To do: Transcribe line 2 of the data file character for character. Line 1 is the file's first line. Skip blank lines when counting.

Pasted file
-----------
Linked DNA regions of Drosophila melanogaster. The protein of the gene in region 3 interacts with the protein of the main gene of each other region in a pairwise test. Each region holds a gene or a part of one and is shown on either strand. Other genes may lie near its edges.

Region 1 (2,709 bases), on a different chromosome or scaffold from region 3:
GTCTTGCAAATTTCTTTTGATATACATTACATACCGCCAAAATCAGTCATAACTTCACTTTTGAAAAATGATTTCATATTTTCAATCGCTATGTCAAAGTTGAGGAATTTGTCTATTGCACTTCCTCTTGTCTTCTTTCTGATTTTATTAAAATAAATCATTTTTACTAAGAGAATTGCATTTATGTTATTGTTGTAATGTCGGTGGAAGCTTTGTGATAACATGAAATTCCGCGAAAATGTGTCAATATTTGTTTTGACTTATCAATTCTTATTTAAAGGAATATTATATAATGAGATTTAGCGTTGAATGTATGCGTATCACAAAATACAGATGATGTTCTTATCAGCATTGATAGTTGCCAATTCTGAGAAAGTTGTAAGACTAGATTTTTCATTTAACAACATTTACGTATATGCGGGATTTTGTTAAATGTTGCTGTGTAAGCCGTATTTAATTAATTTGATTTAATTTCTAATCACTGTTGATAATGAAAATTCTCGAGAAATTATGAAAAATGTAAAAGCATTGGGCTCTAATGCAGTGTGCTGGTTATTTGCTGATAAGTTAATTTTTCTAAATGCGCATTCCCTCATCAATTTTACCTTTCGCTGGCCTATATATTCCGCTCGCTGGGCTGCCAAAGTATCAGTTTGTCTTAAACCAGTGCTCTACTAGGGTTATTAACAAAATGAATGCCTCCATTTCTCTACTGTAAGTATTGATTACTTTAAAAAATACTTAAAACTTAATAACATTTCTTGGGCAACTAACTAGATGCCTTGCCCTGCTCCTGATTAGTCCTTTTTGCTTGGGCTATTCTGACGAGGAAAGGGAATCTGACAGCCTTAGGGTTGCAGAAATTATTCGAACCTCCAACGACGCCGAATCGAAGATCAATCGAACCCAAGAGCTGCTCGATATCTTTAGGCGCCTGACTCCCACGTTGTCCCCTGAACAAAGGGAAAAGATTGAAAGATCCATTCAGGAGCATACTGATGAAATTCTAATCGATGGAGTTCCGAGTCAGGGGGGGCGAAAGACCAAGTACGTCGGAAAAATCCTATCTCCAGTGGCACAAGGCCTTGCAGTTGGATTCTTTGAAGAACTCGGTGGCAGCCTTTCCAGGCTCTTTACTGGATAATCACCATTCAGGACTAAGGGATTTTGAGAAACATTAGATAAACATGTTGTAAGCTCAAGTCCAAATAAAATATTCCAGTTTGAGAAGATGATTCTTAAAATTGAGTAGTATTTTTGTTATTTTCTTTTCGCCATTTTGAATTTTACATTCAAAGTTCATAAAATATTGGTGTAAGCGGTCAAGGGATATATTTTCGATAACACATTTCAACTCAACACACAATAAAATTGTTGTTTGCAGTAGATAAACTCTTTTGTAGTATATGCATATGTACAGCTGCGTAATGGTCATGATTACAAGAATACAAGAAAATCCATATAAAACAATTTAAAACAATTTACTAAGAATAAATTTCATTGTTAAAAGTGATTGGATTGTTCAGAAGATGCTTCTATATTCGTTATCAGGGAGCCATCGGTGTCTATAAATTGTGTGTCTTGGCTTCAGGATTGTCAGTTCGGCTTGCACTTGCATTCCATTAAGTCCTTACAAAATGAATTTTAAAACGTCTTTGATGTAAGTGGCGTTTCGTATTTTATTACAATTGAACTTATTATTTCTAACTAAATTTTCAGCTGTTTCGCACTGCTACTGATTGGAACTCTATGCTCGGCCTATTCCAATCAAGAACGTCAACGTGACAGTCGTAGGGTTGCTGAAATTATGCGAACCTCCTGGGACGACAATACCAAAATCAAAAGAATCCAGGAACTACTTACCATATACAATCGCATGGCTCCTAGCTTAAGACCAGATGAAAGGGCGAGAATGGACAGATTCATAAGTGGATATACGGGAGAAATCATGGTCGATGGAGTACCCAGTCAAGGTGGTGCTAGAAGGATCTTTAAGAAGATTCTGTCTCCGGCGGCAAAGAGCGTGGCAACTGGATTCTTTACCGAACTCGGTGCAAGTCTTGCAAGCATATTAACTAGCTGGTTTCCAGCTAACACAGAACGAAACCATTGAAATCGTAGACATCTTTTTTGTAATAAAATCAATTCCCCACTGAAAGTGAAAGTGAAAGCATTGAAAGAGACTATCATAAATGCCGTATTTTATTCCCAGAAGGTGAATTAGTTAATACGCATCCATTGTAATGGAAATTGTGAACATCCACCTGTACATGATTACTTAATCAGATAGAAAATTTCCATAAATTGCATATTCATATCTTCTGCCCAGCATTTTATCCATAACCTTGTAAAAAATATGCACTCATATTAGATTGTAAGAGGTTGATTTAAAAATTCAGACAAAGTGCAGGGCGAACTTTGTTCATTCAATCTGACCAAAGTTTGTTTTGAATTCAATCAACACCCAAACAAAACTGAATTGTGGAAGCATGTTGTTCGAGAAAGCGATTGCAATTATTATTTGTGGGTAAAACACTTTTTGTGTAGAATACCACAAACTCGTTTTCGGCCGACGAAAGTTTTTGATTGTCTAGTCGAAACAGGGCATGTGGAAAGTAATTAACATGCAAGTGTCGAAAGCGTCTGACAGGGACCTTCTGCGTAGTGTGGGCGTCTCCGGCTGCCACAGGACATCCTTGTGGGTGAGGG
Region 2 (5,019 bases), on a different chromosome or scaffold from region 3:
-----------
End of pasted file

Region 1 (2,709 bases), on a different chromosome or scaffold from region 3: